The healthy sample featured normal bronchoscopy reports-no history of illness, no smoking, and no history of using anticancer drugs. Cancer sample patients were those in the early stages with no distant metastasis. Chemotherapy, radiotherapy, and surgery were not performed on any patients.
All samples were finally confirmed with histopathology examinations. All the protocols used in the present investigation, including human subjects, were initially reviewed and approved by the Ethical Review Board of Masih Daneshvari Hospital. Additionally, in accordance with the Declaration of Helsinki, written informed consent was obtained from each participant. The clinical pathology characterizations are below in Table 1.
|Variable||Number of Patients||miR-21 Expression||P Value||miR-205 Expression||P Value|
|35 - 50||10||4.78||0.790||6.22|
|51 - 65||18||4.56||6.31|
3.2. PBMC Isolation
For prepared total peripheral blood mononuclear cells (PBMC) isolation, 5 mL blood samples were mixed with anticoagulant. PBMCs were isolated from whole blood samples by using Ficoll-Paque Plus (GE Healthcare, United Kingdom) density gradient centrifugation, based on the instructions provided by the manufacturer. In brief, whole blood samples were layered on Ficoll-Paque Plus solution and centrifuged at 800 × g at 4°C for a duration of 30 minutes. Then, PBMC layer was extracted and washed twice with phosphate buffered saline (PBS) and centrifuged at 350 × g at 4°C for 10 minutes. After washing, PBMCs were re-suspended in PBS, aliquots stored at -80°C until analysis.
3.3. Total RNA Extraction and cDNA Synthesis
Total RNA was extracted from PBMCs, using Trizol reagent (Invitrogen, Life Technologies, Germany), according to manufacturer’s instructions. The first-strand complementary DNA (cDNA) was synthesized, using a kit procured from Takara, Japan (PrimeScriptRT Reagent Kit), as per the manufacturer’s recommendations.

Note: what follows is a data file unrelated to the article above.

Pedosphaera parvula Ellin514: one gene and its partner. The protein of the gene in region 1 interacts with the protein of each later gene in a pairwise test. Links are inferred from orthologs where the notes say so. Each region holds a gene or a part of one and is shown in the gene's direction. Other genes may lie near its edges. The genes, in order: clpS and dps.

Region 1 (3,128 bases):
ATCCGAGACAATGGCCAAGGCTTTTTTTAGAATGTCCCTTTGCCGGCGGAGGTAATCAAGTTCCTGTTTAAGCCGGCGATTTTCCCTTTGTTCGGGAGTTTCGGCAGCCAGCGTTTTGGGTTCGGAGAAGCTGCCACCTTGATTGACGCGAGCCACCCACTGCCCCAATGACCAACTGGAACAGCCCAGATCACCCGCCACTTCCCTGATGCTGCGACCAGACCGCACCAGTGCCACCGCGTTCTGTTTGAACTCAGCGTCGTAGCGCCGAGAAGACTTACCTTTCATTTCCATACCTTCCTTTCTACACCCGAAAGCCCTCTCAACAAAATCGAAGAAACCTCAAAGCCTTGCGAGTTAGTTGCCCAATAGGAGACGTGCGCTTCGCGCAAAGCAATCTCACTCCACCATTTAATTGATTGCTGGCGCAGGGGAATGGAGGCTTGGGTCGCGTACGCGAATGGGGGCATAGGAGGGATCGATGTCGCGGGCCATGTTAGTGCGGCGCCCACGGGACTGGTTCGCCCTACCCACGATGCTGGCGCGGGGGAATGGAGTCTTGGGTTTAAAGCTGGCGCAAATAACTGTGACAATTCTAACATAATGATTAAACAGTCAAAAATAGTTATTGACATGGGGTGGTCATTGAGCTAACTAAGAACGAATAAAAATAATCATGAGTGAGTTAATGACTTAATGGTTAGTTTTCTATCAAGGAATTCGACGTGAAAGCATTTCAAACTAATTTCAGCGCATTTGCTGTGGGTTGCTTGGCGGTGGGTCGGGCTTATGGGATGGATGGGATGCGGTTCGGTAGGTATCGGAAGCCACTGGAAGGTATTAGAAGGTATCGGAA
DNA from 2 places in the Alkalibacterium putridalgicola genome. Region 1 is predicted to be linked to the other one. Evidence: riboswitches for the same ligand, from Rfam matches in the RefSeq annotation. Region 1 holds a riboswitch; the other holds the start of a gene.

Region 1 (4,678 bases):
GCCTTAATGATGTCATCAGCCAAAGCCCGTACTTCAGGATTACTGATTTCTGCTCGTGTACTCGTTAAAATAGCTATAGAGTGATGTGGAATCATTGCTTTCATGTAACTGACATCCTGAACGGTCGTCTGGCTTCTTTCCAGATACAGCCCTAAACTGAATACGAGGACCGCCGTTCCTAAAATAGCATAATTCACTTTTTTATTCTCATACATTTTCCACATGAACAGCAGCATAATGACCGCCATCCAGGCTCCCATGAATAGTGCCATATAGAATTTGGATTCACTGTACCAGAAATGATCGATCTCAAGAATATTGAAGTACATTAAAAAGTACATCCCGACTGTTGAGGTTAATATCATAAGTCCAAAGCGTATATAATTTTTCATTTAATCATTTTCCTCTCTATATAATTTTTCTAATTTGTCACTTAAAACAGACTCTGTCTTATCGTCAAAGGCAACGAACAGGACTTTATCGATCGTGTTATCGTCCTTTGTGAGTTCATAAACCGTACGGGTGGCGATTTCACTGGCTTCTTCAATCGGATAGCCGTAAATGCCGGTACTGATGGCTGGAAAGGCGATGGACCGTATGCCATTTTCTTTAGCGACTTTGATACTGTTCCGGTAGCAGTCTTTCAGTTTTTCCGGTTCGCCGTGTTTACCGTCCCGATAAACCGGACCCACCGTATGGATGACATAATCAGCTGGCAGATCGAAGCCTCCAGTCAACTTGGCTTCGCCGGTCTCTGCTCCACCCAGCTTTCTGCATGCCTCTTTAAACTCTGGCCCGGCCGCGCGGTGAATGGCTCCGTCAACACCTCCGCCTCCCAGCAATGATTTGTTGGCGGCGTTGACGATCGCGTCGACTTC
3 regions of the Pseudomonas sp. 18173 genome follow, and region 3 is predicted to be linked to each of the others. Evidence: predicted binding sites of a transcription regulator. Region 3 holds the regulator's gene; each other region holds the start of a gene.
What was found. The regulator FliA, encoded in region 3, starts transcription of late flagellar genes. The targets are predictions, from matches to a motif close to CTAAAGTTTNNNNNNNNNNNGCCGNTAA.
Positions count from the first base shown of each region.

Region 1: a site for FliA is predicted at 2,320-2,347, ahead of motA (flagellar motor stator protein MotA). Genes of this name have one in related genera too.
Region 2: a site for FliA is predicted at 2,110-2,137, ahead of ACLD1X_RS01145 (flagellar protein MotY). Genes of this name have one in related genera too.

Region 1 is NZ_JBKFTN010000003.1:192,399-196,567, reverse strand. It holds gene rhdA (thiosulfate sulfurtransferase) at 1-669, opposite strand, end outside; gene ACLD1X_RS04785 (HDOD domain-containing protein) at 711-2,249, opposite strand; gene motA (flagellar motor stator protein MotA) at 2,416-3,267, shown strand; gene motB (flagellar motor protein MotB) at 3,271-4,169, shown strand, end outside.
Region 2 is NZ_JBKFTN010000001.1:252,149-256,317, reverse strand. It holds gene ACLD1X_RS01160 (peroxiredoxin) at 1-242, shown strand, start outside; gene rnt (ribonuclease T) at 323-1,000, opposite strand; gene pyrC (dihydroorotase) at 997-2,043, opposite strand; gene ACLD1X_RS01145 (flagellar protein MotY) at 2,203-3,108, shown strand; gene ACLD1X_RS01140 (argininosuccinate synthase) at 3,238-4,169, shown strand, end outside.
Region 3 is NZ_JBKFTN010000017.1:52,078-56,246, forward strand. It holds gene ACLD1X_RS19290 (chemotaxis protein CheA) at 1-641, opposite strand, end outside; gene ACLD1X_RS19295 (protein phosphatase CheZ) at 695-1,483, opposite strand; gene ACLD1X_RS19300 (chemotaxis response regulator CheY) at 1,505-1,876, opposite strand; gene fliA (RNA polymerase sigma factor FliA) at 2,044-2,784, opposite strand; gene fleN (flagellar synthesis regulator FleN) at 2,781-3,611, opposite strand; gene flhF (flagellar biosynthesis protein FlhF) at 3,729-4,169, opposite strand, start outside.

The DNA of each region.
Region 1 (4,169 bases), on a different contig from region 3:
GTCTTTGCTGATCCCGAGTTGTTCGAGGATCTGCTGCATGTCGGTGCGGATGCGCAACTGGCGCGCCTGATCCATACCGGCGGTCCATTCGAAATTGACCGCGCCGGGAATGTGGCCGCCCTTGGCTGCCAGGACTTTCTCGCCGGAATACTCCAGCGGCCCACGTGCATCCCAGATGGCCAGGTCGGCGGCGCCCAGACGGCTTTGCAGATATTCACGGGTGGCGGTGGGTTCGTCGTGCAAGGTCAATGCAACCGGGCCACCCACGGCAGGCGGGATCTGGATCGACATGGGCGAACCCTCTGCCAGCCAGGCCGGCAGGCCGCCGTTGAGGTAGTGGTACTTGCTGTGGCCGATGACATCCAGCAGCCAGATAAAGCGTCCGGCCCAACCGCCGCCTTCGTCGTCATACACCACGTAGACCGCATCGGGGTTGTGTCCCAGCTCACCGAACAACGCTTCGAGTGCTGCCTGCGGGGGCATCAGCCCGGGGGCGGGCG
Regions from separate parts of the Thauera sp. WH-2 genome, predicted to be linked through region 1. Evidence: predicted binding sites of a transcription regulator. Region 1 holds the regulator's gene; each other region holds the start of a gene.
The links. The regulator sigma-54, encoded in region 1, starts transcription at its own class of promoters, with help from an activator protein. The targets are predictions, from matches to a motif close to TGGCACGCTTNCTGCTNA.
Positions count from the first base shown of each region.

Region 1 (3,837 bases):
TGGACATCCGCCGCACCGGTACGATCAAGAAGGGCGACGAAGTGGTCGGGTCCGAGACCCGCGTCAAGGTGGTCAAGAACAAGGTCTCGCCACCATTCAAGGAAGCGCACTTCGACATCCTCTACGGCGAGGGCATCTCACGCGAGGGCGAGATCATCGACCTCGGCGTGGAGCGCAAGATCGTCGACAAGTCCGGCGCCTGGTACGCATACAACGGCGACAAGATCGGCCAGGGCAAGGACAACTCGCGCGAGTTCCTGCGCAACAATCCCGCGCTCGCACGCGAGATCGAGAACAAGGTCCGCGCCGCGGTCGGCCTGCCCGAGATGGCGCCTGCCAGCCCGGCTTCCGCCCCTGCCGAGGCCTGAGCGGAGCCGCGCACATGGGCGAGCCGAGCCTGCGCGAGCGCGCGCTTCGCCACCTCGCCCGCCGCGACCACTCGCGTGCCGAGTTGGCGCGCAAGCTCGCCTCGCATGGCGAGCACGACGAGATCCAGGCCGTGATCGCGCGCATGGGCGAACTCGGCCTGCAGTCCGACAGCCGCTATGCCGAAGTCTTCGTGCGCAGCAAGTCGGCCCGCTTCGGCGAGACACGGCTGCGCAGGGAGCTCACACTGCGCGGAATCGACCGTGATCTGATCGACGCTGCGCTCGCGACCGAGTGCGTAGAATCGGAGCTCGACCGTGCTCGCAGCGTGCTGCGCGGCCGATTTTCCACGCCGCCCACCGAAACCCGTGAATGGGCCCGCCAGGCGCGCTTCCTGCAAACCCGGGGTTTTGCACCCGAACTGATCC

3.4. miRNA Quantification by Quantitative Real-Time Polymerase Chain Reaction (qRT-PCR)
miRNAs were quantified via qRT-PCR, using U6 miRNA as control. The qRT-PCR was carried out, using a SYBR Premix ExTaq Kit (Takara) on a QiagenRotor-Gene (Qiagen, Germany).
The real-time RT-PCR reaction components included (A) 2 µL of the template, (B) 4 µL of the Master mix, (C) Primer with optimal concentration found in set up tests, and (D) Deionized distilled water to reach a final reaction volume of 20 µL.
Briefly, the data were obtained as the threshold cycle (Ct) value, and the ΔCt values were determined by subtracting the average GAPDH Ct value from the average target gene Ct value. Relative expression of each gene was calculated by 2-ΔΔCt formula.
3.5. Statistical Analysis
Statistical tests were carried out via the Mann-Whitney test, adopted for comparing miRNAs expression difference between NSCLC patients and healthy controls. All analyses were performed with SPSS 21.0 software, and probability P < 0.05 was considered to get the statistically significant results.
4.1. PBMC miR-205 and miR-21 Expression Levels in Lung Cancer in Comparison to Healthy Controls
The miRNA-205 level of expression in 50 pairs of specimens, related to patients with tumor and healthy blood samples, were assessed by quantitative real-time PCR. Our results revealed that the miR-205 level of expression in the patients with lung cancer significantly increased in comparison to healthy controls (6.8 ± 0.42 and 1.2 ± 0.19, respectively), (P = 0.014; Figure 1).
The expression of miR-21 in lung cancer (5.2 ± 0.52) compared to the control group (1.6 ± 0.14) significantly increased (P < 0.001; Figure 2).
4.2. miR-21 and miR-205 Expression Level in Lung Cancer Samples in Comparison to Clinicopathological Features
The analyzed relationship of miR-21 and miR-205 with lung cancer clinicopathological features included clinical stage, age, gender, lymphatic metastasis, differentiation degree, and surgical history. There is no statistical correlation to both miR-21 and miR-205 levels in PBMCs with clinical pathology (Table 1).